I’ll be honest, when I first matriculated into medical school, I didn’t even know what a USMLE Step exam or clinical clerkship was. In fact, the first time I ever heard of them was from another applicant on the interview trail. I have always been a take-it-one-step-at-a-time type of person, but eventually, I would have to succumb to the pressure and ask upperclassmen about the exam. And what did they tell me? Almost unanimously, it was proclaimed to be the single most important exam of medical school, and that I should, “Do well on Step 1 so I don’t have to worry about third-year clerkship grades or Step 2 CK.” Many of my specialty advisors projected the same theme. But could it be that easy? Just work hard for the first two years of medical school, ace the USMLE Step 1 exam and then coast until graduation? It sounded too good to be true, and guess what, those sort of things always are.
Inevitably, the impact of grade inflation would reach USMLE scores. Mean scores have significantly risen throughout the years, and will likely continue to do so. According to the AAMC results from first-year residents, the average Step 1 score in 2008 was 221, and just this past year in 2016 it was reported to be 231. Medical school curricula are consistently updated, more efficient study resources are produced, and students are getting smarter. As a result, the adage of getting a high score on Step 1 so you can coast through third year clerkships has begun to lose its validity. Why? Because it has become too commonplace to score high on the exam.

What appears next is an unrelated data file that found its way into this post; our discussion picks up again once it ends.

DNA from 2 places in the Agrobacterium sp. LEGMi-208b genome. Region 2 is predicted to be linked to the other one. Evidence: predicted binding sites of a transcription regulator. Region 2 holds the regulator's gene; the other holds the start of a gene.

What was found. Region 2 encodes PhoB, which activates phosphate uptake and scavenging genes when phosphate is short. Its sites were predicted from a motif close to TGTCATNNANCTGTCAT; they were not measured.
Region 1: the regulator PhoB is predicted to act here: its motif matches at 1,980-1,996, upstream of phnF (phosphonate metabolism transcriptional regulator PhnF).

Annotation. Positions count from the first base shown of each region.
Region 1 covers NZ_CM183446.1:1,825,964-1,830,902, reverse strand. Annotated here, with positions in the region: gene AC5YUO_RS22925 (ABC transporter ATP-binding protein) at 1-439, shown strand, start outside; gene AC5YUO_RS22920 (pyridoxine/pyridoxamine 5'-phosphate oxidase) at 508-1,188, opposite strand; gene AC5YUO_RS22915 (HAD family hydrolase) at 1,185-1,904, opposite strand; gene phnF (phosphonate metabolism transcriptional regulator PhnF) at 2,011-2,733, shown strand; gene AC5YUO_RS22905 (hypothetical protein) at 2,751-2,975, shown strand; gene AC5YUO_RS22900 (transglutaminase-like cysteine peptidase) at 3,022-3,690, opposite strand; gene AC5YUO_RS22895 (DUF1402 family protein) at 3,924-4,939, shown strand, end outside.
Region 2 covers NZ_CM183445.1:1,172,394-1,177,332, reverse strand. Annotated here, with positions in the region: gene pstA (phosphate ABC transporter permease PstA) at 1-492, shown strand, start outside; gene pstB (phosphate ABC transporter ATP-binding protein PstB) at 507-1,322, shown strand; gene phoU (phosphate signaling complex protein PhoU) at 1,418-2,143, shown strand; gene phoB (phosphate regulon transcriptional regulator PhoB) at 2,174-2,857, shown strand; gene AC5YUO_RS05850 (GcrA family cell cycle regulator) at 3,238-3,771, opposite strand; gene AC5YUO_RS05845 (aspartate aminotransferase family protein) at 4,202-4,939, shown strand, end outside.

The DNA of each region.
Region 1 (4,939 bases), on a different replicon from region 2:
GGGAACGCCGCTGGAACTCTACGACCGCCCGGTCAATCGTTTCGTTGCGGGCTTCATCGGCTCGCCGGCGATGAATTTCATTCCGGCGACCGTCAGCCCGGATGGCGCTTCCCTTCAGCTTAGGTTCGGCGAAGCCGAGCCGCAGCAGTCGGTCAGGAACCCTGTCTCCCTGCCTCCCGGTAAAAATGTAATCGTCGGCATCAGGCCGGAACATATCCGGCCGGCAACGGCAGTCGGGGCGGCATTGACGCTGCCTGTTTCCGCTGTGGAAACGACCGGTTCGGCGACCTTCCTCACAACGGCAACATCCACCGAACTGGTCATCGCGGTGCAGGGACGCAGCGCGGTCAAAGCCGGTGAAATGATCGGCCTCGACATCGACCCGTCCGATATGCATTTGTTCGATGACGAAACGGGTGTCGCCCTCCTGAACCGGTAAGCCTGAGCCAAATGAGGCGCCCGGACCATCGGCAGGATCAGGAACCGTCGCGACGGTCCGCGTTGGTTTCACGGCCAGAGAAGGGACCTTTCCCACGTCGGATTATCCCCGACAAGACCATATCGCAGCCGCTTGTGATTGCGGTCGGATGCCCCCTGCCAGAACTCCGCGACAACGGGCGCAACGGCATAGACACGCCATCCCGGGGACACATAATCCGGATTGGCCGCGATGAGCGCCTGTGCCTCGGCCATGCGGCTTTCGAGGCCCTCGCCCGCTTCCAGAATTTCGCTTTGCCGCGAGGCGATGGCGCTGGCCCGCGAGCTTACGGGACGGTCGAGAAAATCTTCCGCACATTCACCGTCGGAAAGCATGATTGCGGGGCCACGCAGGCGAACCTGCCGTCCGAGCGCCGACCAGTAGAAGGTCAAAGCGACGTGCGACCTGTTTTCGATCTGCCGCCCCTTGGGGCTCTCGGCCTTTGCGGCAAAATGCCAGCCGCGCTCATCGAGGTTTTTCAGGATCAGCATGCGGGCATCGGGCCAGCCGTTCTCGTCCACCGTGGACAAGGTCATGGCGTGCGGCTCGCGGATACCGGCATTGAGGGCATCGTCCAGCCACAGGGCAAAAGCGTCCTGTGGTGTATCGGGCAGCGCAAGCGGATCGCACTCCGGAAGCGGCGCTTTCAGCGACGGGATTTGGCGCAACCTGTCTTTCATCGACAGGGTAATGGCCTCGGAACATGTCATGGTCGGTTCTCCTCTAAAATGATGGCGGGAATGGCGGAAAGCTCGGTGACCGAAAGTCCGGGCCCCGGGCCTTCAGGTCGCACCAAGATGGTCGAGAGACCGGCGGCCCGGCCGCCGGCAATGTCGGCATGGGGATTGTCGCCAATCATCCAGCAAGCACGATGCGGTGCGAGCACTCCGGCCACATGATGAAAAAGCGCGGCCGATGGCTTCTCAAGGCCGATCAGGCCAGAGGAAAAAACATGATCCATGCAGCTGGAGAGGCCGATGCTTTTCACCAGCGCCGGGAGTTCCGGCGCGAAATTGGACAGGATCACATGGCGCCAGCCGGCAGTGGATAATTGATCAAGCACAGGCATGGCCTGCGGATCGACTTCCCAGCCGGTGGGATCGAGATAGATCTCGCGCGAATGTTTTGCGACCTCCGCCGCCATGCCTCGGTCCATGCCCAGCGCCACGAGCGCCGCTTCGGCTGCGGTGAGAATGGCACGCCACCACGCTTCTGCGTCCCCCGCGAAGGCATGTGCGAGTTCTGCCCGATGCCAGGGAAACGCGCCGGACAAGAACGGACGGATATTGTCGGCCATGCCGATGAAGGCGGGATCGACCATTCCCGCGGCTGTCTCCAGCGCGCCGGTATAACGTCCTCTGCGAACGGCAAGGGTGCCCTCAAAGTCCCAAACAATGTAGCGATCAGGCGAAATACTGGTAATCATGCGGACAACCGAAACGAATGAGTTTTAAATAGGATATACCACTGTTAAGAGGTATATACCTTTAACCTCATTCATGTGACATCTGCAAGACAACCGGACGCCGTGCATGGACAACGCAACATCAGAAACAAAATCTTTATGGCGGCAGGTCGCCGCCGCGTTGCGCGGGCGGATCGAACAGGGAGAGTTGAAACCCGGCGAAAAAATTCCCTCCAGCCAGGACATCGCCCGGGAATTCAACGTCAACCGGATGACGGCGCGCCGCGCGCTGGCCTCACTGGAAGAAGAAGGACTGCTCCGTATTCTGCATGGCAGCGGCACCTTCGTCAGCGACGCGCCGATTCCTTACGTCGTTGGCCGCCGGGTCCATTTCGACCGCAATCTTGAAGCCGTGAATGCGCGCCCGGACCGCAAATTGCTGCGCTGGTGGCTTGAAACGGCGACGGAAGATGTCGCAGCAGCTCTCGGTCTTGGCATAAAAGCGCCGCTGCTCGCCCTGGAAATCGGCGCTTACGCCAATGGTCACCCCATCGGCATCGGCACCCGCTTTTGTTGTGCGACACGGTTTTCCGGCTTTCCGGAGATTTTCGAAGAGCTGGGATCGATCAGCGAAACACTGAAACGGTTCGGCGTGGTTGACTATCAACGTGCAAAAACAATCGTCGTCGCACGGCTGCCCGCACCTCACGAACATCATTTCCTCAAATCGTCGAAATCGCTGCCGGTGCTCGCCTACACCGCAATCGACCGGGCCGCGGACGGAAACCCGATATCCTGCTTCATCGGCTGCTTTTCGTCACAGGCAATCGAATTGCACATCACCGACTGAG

Every few years the NRMP surveys residency program directors regarding the importance of various factors in selecting applicants for interview and assigning their rank. In 2008, 71% of directors reported taking clerkship grades into consideration when selecting applicants to interview and assigned it a mean importance rating of 3.8/5 when ranking applicants. In 2016, 79 percent of directors felt clerkship grades were important in selecting applicants to interview with a mean importance rating of 4.1/5 when ranking applicants. As applicants score higher on Step 1 exams each year, programs are beginning to use additional metrics such as clerkship grades in the residency application selection process.
Similar to the Medical College Admission Test (MCAT), USMLE exams are standardized and designed to compare applicants across the nation fairly. This makes sense because USMLE Step 1 and Step 2CK scores have historically been the key determining factors in stratifying applicants in the residency selection process. However, the critical element of grade standardization is often lost in third-year clerkship grading systems. As previously mentioned, more medical schools are moving towards pass/fail pre-clinical grading systems. Consequently, third-year clerkship grades have gained significantly more importance in the residency application process.